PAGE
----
F.A.Q

What is organic produce?

The word “organic” refers to the way farmers grow and process agricultural products.  Organic farming practices encourage soil and water conservation, and reduce pollution.  Farmers growing organic produce do not use chemical fertilizers, insecticides or chemical herbicide to fertilize or control weeds and insects.  Instead, they apply natural fertilizers, rely on insects and birds, mating disruptions, or traps to reduce pests and disease.  They also rotate crops, till, hand weed or mulch to manage weeds. 

How do I know if something is Organic?

The United States Department of Agriculture (USDA) has established an organic certification program that requires all organic food to meet government standards.  Any farmer or food manufacturer who labels and sells a product as organic must be USDA certified as meeting these standards.  Producers who sell less than $5,000 a year in organic foods are exempt from obtaining this certification.

What does the USDA Organic seal mean?

The USDA Organic seal assures consumers of the quality and integrity of organic products. Organic-certified operations must have an organic system plan and records that verify compliance with that plan. Operators are inspected annually in addition there are random checks to assure standards are being met. 

 

Why does organic produce cost more?

Organic produce often costs more than non-organic.  Higher prices are due to more expensive farming practices, tighter government regulations and lower crop yields.  Some people buy organic food for environmental reasons.  Organic farming practices are designed to benefit the environment by reducing pollution and conserving water and soil quality.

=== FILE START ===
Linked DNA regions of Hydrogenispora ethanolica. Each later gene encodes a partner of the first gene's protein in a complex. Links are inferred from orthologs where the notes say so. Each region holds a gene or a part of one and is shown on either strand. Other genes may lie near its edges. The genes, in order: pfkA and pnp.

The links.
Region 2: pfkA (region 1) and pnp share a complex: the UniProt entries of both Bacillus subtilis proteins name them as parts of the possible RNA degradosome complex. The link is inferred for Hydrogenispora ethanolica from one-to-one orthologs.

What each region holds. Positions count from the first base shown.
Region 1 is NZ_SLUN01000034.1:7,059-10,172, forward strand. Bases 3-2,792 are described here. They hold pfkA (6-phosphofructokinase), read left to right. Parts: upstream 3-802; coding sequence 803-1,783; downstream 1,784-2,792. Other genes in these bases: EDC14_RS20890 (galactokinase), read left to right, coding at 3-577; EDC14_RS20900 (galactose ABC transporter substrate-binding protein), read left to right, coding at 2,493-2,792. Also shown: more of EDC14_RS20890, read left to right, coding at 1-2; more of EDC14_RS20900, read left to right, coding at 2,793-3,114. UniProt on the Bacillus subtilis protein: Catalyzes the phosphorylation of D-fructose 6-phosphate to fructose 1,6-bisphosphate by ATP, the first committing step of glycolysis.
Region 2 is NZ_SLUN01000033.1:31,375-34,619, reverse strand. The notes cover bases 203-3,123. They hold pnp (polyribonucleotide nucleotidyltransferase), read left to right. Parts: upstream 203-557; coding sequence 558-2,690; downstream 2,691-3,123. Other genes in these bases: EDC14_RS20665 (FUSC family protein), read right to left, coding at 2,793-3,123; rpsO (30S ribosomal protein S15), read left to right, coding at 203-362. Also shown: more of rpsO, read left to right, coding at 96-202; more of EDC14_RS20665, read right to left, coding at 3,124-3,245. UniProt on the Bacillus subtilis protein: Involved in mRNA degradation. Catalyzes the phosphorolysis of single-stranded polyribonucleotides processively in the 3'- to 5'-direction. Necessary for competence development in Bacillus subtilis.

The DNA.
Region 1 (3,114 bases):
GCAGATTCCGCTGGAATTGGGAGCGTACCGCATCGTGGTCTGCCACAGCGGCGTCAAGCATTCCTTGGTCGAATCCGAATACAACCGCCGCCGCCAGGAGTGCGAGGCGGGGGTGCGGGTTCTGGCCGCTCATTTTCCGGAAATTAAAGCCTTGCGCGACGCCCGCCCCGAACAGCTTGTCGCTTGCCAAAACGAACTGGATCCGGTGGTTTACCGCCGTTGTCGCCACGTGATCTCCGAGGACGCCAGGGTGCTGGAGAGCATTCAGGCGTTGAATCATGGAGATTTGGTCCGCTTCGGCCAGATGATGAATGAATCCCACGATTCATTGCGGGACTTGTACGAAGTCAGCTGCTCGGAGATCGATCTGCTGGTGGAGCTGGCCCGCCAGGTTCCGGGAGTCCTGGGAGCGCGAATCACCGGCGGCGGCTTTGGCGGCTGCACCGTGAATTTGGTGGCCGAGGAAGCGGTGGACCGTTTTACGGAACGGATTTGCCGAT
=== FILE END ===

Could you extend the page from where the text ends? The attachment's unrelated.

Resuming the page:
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Does Organic food taste better?

Taste is definitely an individual matter, but hundreds of gourmet chefs across the nation are choosing organic food to prepare because they believe it has superior taste and quality.

An increasing number of consumers are also of the opinion that organic food tastes better. Because organic food is grown in well-balanced soil, it makes sense that these healthy plants have a great taste. Try organic food for yourself and see what you think!

Myth: Organic food is too expensive.

Fact: In general, organic food costs more than conventional food because of the laborious and time-intensive systems used by the typically smaller organic farms. You may find that the benefits of organic agriculture off-set this additional cost.  Consider the following when questioning the price of organic:

  • The price of conventional food does not reflect the cost of environmental cleanups that we pay for through our tax dollars.
  • Organic farming is more labor and management intensive.
  • The price of conventional food does not reflect the true cost which was heavily subsidized by the government programs.

Myth: Eating organic food is the same as eating natural food.

Fact: Natural foods do not contain additives or preservatives, but they may contain ingredients that have been grown with pesticides or are genetically modified. In other words, the ingredients in the ingredient panel will look familiar, but they have not been produced organically. Natural foods are not regulated and do not meet the same criteria that organic foods do.